Balkans: The New Cold War


December 26, 2007: European Union diplomats expect Kosovo to issue a declaration of independence sometime in the first two to three months of 2008. Germany, France, Italy, and Great Britain have informally agreed to recognize Kosovo's independence. If they do that, other European countries will recognize Kosovo, followed by the U.S. and Canada. Ultimately, other former Yugoslav states like Slovenia will do so, as will Turkey. The "order of recognition" is designed to create a political fait accompli so that Serbia and Russia cannot accuse former Yugoslav republics like Croatia and Bosnia, the Balkan state of Albania, and the former colonial power, Turkey, of "dismembering Serbia." Presumably they would first have to accuse Britain and France of dismembering Serbia. Of course the Russians could simply ignore the diplomats' plan and say it doesn't matter what everyone else thinks, Russia and Serbia are against Kosovar independence. Russia and Serbia would not recognize it. It is doubtful that the Russians would start a shooting war over Kosovo, but a "colder peace" throughout Europe could well be the result. In a "colder peace" situation, Russian cooperation on other European economic and security projects would either be impossible or very difficult to obtain. At worst, it might trigger a resumption of the Cold War, with Serbia becoming a client state of the new Russian empire.

December 22, 2007: Russia would only permit European Union peacekeepers in Kosovo if Serbia and the UN Security Council permitted them. What this means in diplomatic terms is not clear – Serbia is against an EU force. Russia has a UN Security Council veto, and is likely the only Security Council member who would veto an EU peacekeeping contingent.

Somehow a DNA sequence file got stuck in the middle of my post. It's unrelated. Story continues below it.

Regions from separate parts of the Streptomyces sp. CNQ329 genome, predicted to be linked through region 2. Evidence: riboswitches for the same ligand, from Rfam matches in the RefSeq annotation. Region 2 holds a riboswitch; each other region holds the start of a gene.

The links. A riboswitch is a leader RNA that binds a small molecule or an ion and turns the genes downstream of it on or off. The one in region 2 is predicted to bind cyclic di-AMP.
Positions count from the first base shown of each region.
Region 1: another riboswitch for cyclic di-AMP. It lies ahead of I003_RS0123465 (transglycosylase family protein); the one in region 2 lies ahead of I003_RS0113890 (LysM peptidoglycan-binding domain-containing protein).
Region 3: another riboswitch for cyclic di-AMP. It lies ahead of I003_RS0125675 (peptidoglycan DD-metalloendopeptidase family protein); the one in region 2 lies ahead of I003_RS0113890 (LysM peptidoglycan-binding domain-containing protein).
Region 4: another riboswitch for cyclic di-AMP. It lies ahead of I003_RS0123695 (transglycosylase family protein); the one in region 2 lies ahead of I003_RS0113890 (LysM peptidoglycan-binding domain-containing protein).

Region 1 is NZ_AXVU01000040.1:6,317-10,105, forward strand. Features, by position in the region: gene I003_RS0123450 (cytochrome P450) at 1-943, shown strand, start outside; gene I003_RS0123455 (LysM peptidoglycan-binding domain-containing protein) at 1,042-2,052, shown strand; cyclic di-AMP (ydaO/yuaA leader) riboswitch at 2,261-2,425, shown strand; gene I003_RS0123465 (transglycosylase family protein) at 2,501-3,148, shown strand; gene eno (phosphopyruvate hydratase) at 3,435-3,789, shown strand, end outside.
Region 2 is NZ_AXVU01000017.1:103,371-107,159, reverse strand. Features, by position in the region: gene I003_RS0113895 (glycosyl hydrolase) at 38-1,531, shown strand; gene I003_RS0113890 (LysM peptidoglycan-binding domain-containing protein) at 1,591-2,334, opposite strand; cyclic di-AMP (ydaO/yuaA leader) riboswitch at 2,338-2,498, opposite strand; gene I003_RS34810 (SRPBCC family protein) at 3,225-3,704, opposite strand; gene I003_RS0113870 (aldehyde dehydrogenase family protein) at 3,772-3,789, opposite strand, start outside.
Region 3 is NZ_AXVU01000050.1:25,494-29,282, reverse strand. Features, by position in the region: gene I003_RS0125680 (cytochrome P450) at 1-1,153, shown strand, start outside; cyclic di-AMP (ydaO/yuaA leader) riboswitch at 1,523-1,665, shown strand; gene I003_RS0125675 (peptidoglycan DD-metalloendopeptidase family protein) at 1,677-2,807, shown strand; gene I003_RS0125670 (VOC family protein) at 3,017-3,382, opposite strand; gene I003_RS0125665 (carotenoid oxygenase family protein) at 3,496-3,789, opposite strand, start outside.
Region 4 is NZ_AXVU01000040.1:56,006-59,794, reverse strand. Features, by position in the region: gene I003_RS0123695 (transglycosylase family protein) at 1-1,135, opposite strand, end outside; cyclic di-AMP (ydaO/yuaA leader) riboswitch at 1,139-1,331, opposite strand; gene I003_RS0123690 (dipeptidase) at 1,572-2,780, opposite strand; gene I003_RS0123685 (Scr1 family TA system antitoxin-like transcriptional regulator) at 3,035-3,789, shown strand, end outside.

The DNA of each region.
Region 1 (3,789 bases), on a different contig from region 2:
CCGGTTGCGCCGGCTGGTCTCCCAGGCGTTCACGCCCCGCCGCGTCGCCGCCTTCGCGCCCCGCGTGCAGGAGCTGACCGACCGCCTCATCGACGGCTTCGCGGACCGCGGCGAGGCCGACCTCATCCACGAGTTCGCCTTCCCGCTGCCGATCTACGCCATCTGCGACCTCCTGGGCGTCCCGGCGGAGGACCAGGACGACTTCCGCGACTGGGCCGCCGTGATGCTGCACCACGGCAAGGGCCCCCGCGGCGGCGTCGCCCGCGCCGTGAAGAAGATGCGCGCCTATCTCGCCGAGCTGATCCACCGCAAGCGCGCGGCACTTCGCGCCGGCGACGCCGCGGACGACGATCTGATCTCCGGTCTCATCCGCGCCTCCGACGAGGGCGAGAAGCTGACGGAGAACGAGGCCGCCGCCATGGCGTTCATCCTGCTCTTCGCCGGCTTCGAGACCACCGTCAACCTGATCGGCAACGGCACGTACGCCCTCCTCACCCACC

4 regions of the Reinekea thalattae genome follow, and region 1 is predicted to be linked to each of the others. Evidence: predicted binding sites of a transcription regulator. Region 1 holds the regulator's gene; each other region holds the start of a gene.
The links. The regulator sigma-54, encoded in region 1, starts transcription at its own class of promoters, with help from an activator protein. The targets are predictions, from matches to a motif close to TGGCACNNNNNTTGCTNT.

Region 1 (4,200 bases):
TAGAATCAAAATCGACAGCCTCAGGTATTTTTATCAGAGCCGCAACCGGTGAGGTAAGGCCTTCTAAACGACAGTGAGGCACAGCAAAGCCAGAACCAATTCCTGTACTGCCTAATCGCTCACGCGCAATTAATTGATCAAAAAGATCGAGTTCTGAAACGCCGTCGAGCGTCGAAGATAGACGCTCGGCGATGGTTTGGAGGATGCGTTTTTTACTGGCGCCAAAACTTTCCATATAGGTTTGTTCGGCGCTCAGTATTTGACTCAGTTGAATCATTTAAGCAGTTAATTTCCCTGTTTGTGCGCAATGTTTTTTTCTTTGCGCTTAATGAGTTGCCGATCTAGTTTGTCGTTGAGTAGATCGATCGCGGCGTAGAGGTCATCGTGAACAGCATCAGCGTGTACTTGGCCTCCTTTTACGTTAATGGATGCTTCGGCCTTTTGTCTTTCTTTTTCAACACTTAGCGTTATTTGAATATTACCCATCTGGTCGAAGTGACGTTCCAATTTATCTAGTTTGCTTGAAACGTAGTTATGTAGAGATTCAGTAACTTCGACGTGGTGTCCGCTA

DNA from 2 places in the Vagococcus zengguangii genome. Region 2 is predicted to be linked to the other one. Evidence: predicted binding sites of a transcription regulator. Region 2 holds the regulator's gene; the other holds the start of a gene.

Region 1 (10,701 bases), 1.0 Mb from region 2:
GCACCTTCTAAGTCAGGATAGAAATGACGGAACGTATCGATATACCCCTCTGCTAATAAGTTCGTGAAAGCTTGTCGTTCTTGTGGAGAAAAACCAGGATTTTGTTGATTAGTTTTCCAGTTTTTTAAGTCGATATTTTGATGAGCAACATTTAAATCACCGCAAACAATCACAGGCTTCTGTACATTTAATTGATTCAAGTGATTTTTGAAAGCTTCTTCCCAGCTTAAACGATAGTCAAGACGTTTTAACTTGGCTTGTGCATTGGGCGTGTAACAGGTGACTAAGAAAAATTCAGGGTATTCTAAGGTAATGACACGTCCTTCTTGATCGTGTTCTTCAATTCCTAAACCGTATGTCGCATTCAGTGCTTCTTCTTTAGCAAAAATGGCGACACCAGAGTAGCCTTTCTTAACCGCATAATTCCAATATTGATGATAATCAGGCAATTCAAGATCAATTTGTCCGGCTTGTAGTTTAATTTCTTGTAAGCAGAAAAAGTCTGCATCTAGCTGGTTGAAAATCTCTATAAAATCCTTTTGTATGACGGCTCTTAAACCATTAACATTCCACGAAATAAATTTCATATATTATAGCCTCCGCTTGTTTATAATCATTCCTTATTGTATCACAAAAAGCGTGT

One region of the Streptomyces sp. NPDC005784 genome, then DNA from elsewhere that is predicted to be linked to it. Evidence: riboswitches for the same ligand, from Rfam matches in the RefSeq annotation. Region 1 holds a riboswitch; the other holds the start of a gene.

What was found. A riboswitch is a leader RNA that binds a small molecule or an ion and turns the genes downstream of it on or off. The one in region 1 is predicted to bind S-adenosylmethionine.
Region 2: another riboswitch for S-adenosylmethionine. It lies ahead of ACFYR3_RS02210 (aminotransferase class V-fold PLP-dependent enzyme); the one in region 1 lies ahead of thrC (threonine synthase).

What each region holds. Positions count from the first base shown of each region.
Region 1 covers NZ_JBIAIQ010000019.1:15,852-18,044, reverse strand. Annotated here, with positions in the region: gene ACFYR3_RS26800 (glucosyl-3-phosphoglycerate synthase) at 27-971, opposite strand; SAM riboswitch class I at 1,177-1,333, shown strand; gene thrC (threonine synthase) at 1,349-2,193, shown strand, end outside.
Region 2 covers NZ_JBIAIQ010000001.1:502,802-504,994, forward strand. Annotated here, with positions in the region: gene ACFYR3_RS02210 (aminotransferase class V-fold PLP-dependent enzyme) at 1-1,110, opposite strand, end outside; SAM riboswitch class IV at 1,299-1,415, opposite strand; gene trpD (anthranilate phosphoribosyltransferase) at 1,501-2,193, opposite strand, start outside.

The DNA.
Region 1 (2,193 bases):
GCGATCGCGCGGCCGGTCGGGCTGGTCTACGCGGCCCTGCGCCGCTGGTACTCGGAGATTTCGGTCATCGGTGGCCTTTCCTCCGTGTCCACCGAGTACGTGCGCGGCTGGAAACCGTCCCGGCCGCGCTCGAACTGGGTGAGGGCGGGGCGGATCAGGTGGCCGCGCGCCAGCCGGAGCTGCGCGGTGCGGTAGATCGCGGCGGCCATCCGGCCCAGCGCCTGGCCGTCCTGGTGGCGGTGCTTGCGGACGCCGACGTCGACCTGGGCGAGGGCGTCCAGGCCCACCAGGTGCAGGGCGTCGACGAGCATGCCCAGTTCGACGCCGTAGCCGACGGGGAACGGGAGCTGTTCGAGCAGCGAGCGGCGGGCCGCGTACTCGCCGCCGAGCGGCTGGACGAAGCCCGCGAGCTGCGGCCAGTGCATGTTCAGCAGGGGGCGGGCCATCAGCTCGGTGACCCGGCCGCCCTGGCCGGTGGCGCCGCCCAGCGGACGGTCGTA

December 19, 2007: The separatist statelet, Transdniester, will try to become a sovereign nation and member of the UN, if Kosovo becomes independent. Transdniester is a predominantly Russian region of Moldova.

December 18, 2007: In Bosnia, two mine-disposal workers died while clearing mines outside the town of Trebinje. So far, 34 people have died in mine clearing operations since the end of the Bosnian war.

December 15, 2007: The Serbian Radical Party (SRS) said that Serbia should ask Russia to post troops in Serbia, and this suggested a permanent Russian troop presence in Serbia. The politics behind this request are complex, but the general idea is that Russian troops would give other European nations real pause if they recognized Kosovo's independence.

December 14, 2007: Albania said it would aid Kosovo if Serbia imposed economic sanctions on the region. Albanian pointed out that it is building a new, improved highway that will reduce the travel time from Albania's main port, Durres, to the Kosovo border. At the moment the trip takes at least six hours (if you're lucky). The new highway will reduce travel time to two hours.

The Bosnian government expelled an Algerian Islamist militant who had acquired a Bosnian passport. The Algerian had fought in the Bosnian civil war and had married a Bosnian woman. Bosnia is cracking down on "foreign Muslims" that are determined to be security risks. This is a euphemism for "potential Islamist terrorist."

December 11, 2007: The leader of Kosovo's Democratic Party of Kosova (PDK), Hashim Thaci, was directed by Kosovo's president to form a new government. Thaci is a former Kosovo Liberation Army (KLA) commander. Thaci needs to assemble a coalition to actually form a government in parliament. The PDK controls 37 seats in the parliament. The second largest bloc belongs to the Democratic League of Kosovo (LDK), which is regarded as a moderate democratic party.

Romania said that it does not agree with the "claims by EU foreign ministers" that the European Union supports Kosovo's independence. Romania has indicated that it would not support a unilateral declaration of independence by Kosovo. Greece has also indicated that it would not support unilateral Kosovar independence.


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